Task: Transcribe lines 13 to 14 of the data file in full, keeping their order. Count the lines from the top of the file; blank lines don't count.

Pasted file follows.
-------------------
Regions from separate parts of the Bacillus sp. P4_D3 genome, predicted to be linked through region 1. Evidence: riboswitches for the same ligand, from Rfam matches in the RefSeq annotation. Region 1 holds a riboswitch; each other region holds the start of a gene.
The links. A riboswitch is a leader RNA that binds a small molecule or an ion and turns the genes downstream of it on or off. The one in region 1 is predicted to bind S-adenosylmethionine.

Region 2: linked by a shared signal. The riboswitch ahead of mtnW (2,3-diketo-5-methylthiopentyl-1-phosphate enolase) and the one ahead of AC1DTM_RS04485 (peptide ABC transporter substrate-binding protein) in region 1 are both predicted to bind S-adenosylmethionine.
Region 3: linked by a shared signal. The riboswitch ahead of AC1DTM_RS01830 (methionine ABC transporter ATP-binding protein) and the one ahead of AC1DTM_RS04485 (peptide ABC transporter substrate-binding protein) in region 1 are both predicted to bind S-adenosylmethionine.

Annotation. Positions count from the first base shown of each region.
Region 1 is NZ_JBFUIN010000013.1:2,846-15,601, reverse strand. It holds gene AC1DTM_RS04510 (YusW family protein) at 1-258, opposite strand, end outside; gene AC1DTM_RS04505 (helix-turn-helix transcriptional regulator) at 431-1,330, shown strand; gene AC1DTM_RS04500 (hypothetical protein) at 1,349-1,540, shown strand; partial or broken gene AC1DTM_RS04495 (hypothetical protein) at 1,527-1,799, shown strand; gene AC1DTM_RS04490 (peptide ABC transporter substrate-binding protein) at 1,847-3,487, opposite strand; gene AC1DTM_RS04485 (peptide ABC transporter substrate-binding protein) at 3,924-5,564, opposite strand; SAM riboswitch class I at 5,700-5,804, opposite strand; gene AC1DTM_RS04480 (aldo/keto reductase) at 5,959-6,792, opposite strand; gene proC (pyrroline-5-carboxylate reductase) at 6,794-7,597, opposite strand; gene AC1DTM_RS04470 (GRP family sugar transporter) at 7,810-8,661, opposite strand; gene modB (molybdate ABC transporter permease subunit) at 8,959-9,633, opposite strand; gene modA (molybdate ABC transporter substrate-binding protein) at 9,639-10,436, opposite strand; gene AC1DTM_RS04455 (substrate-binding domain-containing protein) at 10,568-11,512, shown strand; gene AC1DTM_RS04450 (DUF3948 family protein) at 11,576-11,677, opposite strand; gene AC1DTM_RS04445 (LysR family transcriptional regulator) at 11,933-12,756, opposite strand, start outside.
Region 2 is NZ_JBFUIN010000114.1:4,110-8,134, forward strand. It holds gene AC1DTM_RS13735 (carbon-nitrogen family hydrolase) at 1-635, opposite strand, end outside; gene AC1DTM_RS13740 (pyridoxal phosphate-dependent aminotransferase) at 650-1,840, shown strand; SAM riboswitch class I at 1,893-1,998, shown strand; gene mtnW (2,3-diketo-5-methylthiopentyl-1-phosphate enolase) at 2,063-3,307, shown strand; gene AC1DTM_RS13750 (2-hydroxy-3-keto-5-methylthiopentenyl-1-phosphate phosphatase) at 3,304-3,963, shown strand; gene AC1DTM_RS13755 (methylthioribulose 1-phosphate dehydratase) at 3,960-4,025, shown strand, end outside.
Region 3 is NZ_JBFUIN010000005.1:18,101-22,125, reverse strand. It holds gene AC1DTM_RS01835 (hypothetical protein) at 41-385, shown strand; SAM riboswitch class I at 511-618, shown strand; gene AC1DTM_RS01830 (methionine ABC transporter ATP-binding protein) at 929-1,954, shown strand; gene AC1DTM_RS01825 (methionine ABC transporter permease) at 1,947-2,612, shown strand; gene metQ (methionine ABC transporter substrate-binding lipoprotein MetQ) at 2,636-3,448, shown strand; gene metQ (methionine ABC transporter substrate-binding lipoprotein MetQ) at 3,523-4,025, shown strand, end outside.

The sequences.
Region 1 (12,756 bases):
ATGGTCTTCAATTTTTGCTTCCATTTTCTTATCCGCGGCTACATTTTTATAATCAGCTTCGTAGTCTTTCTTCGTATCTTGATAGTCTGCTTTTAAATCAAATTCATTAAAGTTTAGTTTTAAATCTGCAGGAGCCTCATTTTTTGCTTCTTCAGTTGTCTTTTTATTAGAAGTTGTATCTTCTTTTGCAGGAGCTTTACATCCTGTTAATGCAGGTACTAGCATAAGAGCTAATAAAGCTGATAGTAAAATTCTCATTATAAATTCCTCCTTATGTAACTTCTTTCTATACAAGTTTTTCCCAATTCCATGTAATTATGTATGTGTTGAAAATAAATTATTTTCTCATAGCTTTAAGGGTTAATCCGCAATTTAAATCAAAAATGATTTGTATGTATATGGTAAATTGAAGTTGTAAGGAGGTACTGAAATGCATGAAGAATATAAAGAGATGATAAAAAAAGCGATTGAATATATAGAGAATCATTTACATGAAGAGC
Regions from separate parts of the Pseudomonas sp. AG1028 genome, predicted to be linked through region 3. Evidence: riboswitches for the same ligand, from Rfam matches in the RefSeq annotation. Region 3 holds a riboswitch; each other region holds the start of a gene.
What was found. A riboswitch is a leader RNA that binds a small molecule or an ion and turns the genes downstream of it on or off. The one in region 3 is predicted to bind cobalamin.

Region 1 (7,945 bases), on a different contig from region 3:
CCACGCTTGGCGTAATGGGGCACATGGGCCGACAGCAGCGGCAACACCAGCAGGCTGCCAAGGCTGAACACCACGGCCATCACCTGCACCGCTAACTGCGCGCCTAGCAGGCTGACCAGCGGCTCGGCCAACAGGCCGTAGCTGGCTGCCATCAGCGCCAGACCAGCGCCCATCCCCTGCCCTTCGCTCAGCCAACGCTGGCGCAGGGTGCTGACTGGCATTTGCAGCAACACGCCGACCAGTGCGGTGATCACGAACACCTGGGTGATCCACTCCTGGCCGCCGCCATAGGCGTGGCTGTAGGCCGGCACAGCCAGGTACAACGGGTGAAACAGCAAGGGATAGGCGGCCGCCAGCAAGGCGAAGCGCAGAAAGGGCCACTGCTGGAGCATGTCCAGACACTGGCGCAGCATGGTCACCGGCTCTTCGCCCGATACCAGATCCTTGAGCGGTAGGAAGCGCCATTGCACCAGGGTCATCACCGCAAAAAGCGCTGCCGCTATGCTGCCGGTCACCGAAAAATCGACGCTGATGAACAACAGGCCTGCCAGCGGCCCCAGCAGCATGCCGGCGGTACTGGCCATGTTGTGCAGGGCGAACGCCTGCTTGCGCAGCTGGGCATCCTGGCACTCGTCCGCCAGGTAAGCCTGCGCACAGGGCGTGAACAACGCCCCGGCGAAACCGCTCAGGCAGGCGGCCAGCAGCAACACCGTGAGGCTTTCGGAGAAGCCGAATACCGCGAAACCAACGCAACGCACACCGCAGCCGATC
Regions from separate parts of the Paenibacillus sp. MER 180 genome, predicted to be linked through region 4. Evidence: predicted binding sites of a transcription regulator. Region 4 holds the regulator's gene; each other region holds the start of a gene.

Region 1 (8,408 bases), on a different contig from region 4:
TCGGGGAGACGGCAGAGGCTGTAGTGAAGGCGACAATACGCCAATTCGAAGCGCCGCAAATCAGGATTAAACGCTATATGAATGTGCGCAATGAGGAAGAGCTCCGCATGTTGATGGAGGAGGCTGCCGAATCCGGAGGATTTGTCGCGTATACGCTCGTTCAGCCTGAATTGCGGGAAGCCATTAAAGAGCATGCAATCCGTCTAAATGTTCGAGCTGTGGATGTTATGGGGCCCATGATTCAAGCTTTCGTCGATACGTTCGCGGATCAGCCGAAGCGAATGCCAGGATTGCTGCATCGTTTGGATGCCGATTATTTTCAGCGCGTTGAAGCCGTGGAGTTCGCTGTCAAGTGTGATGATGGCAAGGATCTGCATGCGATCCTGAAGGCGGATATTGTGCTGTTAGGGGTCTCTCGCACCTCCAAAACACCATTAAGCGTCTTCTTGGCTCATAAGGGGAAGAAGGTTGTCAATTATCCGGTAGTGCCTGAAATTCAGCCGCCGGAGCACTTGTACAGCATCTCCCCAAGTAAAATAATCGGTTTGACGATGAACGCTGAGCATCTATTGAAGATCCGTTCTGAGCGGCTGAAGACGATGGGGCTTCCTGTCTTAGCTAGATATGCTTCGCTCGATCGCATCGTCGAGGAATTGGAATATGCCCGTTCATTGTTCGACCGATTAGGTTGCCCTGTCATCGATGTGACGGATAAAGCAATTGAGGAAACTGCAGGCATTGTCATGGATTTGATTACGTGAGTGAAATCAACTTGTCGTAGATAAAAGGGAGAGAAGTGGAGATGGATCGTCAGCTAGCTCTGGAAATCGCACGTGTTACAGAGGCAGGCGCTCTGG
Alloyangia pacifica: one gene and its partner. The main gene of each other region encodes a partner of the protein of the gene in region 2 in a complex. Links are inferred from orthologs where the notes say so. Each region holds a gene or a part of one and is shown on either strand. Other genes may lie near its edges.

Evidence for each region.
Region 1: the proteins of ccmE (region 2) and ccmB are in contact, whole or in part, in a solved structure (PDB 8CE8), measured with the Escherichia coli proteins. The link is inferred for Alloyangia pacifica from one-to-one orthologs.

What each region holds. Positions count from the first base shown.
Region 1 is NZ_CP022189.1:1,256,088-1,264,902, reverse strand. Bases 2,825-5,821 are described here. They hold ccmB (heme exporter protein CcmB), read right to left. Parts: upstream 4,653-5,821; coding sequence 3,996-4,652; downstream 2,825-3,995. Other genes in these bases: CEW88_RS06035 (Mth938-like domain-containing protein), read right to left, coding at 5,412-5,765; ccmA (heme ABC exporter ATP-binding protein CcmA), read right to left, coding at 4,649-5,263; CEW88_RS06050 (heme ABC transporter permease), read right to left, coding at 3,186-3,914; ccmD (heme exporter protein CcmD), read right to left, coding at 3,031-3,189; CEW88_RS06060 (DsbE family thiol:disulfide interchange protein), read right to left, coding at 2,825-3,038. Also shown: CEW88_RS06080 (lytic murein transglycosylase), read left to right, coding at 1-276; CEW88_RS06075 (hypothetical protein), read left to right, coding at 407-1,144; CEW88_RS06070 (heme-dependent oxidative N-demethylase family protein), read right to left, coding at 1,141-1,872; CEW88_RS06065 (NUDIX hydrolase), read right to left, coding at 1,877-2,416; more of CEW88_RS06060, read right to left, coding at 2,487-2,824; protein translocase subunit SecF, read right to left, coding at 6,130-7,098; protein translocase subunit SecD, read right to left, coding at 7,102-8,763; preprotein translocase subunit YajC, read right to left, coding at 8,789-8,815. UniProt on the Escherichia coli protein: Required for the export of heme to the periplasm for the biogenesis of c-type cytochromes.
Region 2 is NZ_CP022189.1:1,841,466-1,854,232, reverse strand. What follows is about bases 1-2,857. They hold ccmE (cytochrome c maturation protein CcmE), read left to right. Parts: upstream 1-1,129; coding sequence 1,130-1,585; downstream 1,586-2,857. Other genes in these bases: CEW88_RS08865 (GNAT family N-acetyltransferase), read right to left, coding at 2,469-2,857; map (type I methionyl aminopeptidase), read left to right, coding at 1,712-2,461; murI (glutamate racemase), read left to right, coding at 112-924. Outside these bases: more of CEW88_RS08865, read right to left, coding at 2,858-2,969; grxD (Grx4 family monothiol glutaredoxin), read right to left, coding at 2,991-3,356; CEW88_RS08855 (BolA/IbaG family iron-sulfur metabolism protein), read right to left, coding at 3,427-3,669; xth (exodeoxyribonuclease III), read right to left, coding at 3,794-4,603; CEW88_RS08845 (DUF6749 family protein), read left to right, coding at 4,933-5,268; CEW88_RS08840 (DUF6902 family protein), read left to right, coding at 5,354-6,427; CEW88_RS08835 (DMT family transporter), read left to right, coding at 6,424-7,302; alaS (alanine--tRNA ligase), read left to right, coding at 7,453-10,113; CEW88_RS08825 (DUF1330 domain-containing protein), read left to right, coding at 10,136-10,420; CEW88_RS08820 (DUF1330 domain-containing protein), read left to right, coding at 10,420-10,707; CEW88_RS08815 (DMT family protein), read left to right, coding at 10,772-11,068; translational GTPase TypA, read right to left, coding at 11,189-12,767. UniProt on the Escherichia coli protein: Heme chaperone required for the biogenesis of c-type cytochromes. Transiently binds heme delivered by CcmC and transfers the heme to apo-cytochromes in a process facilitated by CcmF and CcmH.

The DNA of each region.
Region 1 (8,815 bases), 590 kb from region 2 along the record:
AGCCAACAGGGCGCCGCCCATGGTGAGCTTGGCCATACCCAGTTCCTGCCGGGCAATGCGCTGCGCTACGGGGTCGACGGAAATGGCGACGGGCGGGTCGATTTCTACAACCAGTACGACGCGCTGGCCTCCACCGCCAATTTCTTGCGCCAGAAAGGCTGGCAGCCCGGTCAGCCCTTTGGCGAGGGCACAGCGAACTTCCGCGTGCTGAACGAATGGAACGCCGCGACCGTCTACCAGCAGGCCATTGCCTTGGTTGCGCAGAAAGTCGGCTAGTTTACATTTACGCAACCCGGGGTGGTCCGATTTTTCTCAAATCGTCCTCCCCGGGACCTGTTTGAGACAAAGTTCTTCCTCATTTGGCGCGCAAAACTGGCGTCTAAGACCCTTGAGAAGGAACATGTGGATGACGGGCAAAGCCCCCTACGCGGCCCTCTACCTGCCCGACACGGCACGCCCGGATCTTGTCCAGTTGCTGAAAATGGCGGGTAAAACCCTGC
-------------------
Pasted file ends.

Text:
What was found. A riboswitch is a leader RNA that binds a small molecule or an ion and turns the genes downstream of it on or off. The one in region 3 is predicted to bind cobalamin.

Region 1 (7,945 bases), on a different contig from region 3: